I also think there's a major divide in the viewing audience, between those who actually had some actual experience being in the MM generation, even if, like me, they were only young children, and those who came after. Those who came after, it seems, have a hard time, believing how different things were. Yes, sometimes the show manipulates the behavior of its characters for dramatic effect; it is just a tv show after all–but I love how it by and large refuses to superimpose 2010 sensibilities on those of the early '60's. And parenting like everything else MM chronicles, was a lot different, whether we fully accept it or not. I love that Matt keeps refusing to deliver up what the viewership wants–or thinks it wants–but remains true to his vision and tries to recreate things the way they were for a certain part of America 50 years ago.

    And btw, by depicting all those differences and being so steadfast to the story he wants to tell, I think Matt's also showing how those differences did indeed have consequences. Nobody gets a free pass out of jail on MM.

  26. I keep thinking of where Sally is going to be in another six years. If she's 8 or 9 now then she will be the perfect age to wind up in Haight-Ashbury or Greenwich Village

    with "flowers in her hair" as a runaway teen. I doubt a private school elite life will settle well with her, coming for a divorced family, she'll bounce for sure!

  27. I agree with #24 – Don is doing about as well as any father of the period, I'd say exceptionally well considering the role models he had (Archie and Mack.) He's only an absentee father compared with fathering today. Raising children was considered mother's work; father was there to back up mother in the discipline department (hence the ever popular "just wait until your father gets home!") and maybe handing out allowances once a week. As Charles Emerson Winchester poignantly explained it to Hawkeye Pierce in one episode, "I had a father, Pierce, while you, you had a dad." In the 50s and 60s most people had fathers, not dads.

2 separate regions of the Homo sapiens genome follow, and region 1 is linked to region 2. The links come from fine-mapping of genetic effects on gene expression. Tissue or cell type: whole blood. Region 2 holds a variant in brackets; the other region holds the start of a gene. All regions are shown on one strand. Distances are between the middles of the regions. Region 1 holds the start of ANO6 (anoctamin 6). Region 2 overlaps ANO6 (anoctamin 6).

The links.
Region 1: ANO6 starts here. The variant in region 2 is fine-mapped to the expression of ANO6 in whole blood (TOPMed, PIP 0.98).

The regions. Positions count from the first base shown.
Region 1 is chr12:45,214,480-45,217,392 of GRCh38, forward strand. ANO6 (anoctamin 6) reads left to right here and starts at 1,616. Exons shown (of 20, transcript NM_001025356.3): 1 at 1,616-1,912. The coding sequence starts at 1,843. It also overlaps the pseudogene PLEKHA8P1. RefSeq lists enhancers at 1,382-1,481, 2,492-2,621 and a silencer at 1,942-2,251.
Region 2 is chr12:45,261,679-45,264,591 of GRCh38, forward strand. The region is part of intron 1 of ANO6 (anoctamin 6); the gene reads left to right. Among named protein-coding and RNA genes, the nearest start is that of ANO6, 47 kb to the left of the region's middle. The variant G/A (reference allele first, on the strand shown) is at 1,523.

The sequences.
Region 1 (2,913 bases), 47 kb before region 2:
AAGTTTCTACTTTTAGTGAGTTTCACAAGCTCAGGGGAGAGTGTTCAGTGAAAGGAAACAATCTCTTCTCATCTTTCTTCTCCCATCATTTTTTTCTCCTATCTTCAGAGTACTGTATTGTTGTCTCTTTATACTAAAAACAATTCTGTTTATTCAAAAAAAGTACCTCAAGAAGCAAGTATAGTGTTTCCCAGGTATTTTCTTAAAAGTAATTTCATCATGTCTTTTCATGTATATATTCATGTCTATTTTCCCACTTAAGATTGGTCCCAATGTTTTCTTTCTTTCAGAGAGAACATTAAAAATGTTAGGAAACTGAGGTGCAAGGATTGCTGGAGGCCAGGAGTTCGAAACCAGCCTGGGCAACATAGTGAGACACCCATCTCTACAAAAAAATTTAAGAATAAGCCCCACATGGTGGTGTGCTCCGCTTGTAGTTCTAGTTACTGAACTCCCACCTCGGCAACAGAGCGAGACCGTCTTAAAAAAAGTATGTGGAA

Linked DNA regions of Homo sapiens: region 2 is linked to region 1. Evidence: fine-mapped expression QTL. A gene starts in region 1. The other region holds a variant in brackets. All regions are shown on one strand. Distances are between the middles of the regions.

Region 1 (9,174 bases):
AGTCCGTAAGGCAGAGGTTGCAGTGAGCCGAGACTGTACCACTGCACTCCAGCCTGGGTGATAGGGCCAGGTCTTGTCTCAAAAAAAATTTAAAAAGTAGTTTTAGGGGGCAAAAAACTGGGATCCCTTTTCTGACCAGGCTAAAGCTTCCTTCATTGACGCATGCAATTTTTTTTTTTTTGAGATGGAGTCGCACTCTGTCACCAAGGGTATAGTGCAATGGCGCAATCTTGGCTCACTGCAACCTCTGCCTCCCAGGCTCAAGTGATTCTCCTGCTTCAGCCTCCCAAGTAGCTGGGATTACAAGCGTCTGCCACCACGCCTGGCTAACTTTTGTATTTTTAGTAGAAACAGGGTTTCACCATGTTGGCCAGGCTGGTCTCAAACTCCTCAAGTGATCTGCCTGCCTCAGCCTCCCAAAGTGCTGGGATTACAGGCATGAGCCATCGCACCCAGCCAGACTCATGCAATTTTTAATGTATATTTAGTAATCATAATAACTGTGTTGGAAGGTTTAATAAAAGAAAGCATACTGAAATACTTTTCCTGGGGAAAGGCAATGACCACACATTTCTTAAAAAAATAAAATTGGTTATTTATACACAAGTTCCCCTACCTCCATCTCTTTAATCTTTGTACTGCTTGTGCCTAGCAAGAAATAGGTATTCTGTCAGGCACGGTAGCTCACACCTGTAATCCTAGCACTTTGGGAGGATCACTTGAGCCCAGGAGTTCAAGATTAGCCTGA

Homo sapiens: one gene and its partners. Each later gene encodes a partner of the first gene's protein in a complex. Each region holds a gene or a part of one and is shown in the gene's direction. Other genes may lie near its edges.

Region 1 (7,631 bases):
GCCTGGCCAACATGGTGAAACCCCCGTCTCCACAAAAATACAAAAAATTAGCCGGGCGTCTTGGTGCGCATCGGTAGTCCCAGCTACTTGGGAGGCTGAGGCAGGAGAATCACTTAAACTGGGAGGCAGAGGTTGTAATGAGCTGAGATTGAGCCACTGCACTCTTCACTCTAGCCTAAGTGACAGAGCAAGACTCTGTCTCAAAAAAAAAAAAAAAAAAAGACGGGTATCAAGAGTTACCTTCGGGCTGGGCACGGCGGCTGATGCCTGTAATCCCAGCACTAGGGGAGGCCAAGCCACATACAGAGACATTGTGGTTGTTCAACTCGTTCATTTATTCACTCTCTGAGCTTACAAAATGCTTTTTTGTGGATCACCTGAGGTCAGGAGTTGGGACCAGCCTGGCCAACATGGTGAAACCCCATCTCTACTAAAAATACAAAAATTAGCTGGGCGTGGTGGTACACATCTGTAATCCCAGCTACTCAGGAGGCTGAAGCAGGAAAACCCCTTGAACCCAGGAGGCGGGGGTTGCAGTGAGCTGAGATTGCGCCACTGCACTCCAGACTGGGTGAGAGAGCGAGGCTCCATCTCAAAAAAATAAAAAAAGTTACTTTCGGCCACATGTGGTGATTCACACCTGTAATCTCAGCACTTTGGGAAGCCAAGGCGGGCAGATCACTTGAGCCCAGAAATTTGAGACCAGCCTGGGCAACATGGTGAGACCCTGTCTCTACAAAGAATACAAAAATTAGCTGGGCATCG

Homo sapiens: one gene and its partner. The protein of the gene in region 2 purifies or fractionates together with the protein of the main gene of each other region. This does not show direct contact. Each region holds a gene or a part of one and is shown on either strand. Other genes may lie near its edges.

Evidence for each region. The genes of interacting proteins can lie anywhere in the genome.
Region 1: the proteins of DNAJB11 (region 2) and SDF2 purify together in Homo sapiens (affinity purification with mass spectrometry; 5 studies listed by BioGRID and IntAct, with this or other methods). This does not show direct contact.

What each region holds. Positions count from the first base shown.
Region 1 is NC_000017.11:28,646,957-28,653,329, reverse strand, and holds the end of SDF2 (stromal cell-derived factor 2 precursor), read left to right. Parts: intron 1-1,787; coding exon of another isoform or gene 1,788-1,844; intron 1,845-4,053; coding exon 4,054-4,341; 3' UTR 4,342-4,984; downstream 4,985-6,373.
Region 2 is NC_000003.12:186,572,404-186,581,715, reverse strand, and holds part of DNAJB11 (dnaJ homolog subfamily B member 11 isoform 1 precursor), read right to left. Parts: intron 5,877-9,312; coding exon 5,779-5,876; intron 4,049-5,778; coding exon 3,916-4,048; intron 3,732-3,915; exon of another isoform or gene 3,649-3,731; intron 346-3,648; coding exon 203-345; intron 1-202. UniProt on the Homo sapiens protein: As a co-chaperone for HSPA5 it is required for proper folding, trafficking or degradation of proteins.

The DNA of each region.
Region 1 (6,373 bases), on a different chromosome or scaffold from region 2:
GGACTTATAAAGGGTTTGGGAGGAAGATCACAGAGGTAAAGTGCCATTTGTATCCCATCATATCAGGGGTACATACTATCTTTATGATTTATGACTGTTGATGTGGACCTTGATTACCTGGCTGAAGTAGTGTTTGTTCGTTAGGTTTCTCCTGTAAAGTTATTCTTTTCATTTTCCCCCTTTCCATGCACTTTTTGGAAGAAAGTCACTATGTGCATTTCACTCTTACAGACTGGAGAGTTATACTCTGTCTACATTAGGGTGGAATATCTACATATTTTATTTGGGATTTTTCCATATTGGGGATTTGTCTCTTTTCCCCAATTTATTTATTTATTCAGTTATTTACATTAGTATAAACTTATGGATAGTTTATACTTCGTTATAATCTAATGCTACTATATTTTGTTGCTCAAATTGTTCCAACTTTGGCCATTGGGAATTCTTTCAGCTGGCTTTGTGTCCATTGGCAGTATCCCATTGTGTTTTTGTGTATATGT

As for Betty being stuck at home all the time with the kids, heck no – she had Carla or Francine whenever she needed to go out for a hair appointment or get groceries or go off to the stables for horseback riding or to have lunch with friends or shopping in the city. Sweet Marie, she had more spare time in a week than my mother in a month. Of course my mother (and father) raised 9 of us with no help beyond the occasional grandmother's visit (usually the twice a year they went out of town for a weekend) – and my mother worked part-time six days a week besides. In Betty's world, she turned to her family's maid for comfort more than her parents, so it probably seems natural to turn them over to Carla, and burdensome for the kids to turn to her.

  28. @ 27 Floretta-I love the "M*A*S*H" episode you referenced, especially that scene. It provides a clear glimpse into their backgrounds, and shows how that in turn shapes the characters we know. Weiner does this to some extent as well.

  29. What I thought was interesting was that the pilot, after showing us Don at his philandering best, ended with a very long shot of Don looking at his kids sleeping. Not Betty. A key shot for the series as a whole. He may be a lousy father at times (benign neglect but not the more-damaging psychological freezing out of Betty), but throughout the series we've been given example after example of how much Don *genuinely loves* his children. That may, over time, prove to be his saving grace

  30. Just as I had feared, Weiner is turning Betty into Mommie Dearest. I'm so disgusted. And if this means I'll be more inclined to like Don as a parent more, I won't.